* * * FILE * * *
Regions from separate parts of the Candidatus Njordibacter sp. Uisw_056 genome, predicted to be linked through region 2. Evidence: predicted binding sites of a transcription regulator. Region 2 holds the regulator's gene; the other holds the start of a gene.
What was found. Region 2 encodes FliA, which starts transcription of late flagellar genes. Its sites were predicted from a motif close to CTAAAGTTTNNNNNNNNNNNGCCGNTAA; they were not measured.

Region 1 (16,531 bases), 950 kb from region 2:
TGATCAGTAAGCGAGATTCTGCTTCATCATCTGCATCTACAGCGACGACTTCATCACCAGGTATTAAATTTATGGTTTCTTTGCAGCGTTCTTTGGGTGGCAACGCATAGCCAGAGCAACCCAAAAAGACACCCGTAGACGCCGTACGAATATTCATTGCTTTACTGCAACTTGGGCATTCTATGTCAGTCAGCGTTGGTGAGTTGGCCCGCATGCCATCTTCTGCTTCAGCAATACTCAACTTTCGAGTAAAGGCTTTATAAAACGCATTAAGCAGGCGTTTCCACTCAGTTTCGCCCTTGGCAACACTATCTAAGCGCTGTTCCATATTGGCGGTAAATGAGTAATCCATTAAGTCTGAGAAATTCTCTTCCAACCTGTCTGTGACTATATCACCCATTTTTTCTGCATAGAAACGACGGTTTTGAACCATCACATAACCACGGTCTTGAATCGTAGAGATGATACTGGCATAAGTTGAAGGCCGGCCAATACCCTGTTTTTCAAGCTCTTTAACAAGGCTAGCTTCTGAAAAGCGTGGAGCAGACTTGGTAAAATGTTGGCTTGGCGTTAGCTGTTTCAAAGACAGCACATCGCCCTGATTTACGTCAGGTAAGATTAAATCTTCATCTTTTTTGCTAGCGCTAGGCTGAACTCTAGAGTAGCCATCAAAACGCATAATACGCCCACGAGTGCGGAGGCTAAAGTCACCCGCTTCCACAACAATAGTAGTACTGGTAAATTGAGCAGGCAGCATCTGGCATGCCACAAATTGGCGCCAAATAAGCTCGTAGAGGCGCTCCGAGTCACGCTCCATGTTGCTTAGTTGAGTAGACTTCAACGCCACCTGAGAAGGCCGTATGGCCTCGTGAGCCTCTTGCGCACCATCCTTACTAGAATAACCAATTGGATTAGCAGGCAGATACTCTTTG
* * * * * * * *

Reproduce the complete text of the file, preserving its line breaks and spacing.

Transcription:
Regions from separate parts of the Candidatus Njordibacter sp. Uisw_056 genome, predicted to be linked through region 2. Evidence: predicted binding sites of a transcription regulator. Region 2 holds the regulator's gene; the other holds the start of a gene.
What was found. Region 2 encodes FliA, which starts transcription of late flagellar genes. Its sites were predicted from a motif close to CTAAAGTTTNNNNNNNNNNNGCCGNTAA; they were not measured.

Region 1 (16,531 bases), 950 kb from region 2:
TGATCAGTAAGCGAGATTCTGCTTCATCATCTGCATCTACAGCGACGACTTCATCACCAGGTATTAAATTTATGGTTTCTTTGCAGCGTTCTTTGGGTGGCAACGCATAGCCAGAGCAACCCAAAAAGACACCCGTAGACGCCGTACGAATATTCATTGCTTTACTGCAACTTGGGCATTCTATGTCAGTCAGCGTTGGTGAGTTGGCCCGCATGCCATCTTCTGCTTCAGCAATACTCAACTTTCGAGTAAAGGCTTTATAAAACGCATTAAGCAGGCGTTTCCACTCAGTTTCGCCCTTGGCAACACTATCTAAGCGCTGTTCCATATTGGCGGTAAATGAGTAATCCATTAAGTCTGAGAAATTCTCTTCCAACCTGTCTGTGACTATATCACCCATTTTTTCTGCATAGAAACGACGGTTTTGAACCATCACATAACCACGGTCTTGAATCGTAGAGATGATACTGGCATAAGTTGAAGGCCGGCCAATACCCTGTTTTTCAAGCTCTTTAACAAGGCTAGCTTCTGAAAAGCGTGGAGCAGACTTGGTAAAATGTTGGCTTGGCGTTAGCTGTTTCAAAGACAGCACATCGCCCTGATTTACGTCAGGTAAGATTAAATCTTCATCTTTTTTGCTAGCGCTAGGCTGAACTCTAGAGTAGCCATCAAAACGCATAATACGCCCACGAGTGCGGAGGCTAAAGTCACCCGCTTCCACAACAATAGTAGTACTGGTAAATTGAGCAGGCAGCATCTGGCATGCCACAAATTGGCGCCAAATAAGCTCGTAGAGGCGCTCCGAGTCACGCTCCATGTTGCTTAGTTGAGTAGACTTCAACGCCACCTGAGAAGGCCGTATGGCCTCGTGAGCCTCTTGCGCACCATCCTTACTAGAATAACCAATTGGATTAGCAGGCAGATACTCTTTG